I'm so respectful and feel so privileged to be part of that conversation, because being a parent is really scary and we're just doing the best we can. I was doing the best I could and I just happened to get my hands on a lot of information about what I was doing wrong and possibly how to fix it. Each individual story, when parents come and talk to me about it, yeah, the circumstances are suddenly different. I stop and I think, "Oh my gosh, does the research apply to this situation? To this particular moment?"
What I have to do is actually very similar to what I tell parents: Back up and look at the big picture. Is it really about this specific situation, this specific kid who's problematic for your child, or this teacher who's being mean to your child? Or is it really more about teaching our kids how to handle relationships? Is it about teaching our kids about how to handle disappointment? Is it about teaching our kids that learning, in the end, really is more important than the grade they got on that test?
I think it all holds true. It really is more important for us to think in the long run and to give our kids more autonomy over their lives and to teach them how to be competent, even when it comes to all the millions of different iterations of what is essentially the same story. Yes, it is hard to watch our kids be in pain, and be uncomfortable, and struggle with frustration, but it's really important to give them the space to work through it a little bit themselves before we step in and help.
They need to know we're there, they need to know that we support them and we're there in case things really get tough. But for this moment, in this second, I'm going to let you have the discomfort to try to learn how to do this so that next time you'll be more competent in this moment. There are so many different ways to phrase, "My kid is in pain and I want to help." But in the end, the answer really has to be: That pain is a part of growing up and it's important for us to let them sit with it for just long enough for them to learn from it.
Is there anything your parents did for you that many parents don't do that had a substantial impact on you?
They trusted me. They trusted that I would use good judgment. Yes, there are some dangerous things out there in the world, but they said, we're going to not only trust our kid that she can handle them, we're going to tell her that we trust her and let her know through our words and our actions.
Every single time there was a moment where I had to make a big decision about how to spend my time or what the next right thing for me to do was, they didn't jump in and fix that for me. They trusted me. So the biggest thing my parents gave me was the ability to trust my own kids. I think if you were to ask my kids, "Does your mom trust you to make good decisions?" I hope that the answer is yes, because I'd like to start from a place of trust.
One of my favorite quotes about this, it's from Laurence Steinberg, who wrote this wonderful book called "Age of Opportunity". I love this quote so much and I keep it on my desk. It says: "Permit when you can. Protect when you must."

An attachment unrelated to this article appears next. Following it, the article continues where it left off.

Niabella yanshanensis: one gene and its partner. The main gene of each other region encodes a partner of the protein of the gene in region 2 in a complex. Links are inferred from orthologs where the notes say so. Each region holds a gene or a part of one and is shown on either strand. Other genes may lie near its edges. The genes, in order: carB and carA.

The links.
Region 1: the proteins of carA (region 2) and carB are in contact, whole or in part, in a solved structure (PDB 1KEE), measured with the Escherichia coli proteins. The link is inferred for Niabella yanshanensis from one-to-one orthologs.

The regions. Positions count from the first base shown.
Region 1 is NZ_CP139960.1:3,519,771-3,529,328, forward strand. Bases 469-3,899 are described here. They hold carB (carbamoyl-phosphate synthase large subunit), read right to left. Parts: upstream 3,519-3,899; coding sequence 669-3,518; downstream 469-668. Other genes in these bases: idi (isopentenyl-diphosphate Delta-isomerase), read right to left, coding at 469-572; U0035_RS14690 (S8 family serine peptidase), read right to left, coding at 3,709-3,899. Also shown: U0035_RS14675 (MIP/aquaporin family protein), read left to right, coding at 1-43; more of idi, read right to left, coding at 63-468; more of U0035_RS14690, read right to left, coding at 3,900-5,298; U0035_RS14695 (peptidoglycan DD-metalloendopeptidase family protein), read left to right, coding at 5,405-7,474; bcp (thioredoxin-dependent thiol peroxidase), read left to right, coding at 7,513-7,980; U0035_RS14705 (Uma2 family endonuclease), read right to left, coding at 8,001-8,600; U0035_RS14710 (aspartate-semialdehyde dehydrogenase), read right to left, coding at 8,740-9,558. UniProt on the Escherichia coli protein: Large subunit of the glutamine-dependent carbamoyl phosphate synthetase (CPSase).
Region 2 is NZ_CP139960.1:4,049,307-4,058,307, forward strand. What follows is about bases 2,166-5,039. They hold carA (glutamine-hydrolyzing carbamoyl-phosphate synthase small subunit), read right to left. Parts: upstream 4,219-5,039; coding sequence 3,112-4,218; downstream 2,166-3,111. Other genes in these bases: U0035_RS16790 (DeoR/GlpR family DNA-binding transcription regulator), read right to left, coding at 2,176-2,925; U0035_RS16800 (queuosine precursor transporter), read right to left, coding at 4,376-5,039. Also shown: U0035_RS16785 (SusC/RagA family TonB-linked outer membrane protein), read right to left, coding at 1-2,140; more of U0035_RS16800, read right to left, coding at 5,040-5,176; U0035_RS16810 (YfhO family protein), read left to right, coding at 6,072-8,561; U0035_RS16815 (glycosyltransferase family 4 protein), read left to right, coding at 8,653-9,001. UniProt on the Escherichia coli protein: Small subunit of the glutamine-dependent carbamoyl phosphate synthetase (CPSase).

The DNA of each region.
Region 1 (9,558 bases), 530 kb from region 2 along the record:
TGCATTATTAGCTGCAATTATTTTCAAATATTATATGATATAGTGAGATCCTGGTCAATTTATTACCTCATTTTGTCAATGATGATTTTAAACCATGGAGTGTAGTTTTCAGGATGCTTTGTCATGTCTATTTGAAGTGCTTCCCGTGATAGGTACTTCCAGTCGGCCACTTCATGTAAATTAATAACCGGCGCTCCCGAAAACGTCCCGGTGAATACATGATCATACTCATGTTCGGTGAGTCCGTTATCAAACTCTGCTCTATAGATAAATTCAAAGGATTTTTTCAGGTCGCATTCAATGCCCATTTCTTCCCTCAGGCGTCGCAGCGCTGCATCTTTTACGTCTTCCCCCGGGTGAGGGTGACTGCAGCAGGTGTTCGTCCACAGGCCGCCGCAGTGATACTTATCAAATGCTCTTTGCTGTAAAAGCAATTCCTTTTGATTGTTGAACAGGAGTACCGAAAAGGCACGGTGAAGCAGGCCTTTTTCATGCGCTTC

So, permit and trust our kids; always be there with protection, but only when we must. I'm indebted to Laurence Steinberg because it's a touchstone for me. It's something I try to remember all the time. But my parents made it easier for me to do that because I'm operating from the assumption that I think my kids are going to make good decisions.
Writing a book is a great exercise in productivity and battling procrastination. Did you learn any good tips or lessons?
I learned that for someone who thinks in chunks of 800 to 1,200 words, it's really, really hard to hold 80,000 in your head all at one time. My editor Gail Winston at Harper, she's an editor for a lot of journalists. Honestly, I had my own "gift of failure" moment because my first draft came back and the basic message was, "Yeah, this is unpublishable."
Unfortunately, at the exact same moment I was getting the news that I was going to have to basically rework the book, I had a horseback riding accident and I suffered a severe concussion and couldn't really read or write for a good long time. It took about four months for me to get back to about 99 percent, which is where I am now. It was a huge learning experience for me.
With my editor, I hope I had a good "gift of failure" response. I said, "Tell me what I need to do differently and I will do that. Help me learn from this experience." So yeah, I cried. And I was like, "Well, I stink and I can never write this book. Obviously I can only write in short chunks. This is a lesson in fear and despair." But she talked me through it and explained how to do it, and I learned. It took me another six months to get to the place where the book was ready, but I learned a lot.
So now instead of just being confident that I can write a book, I feel competent. I feel like, "Okay, I took feedback. I used it. I learned. And God bless it, the whole process is hard." Book two hopefully won't be as challenging because I have skills I didn't have before. I learned from my immense, disgusting, horrible, earth-shattering failure the first time around. That's all I could hope for: to learn from it, take feedback constructively, and try not to fall into the pit of despair.
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As much as you wouldn't have wished for it, it sounds like the accident, getting some time away and having that break, might have been helpful.
It's funny. Someone asked me what my most productive moments are, and I said, "Honestly, they're after I wake up in the morning but about 20 minutes before I've actually opened my eyes and started my day. I think through a lot of stuff and I let my brain unhinge."
After the concussion, I couldn't read, I couldn't write, and I couldn't look at a computer screen, I couldn't look at a television, and I couldn't listen to music. Really, all that was left was laying there.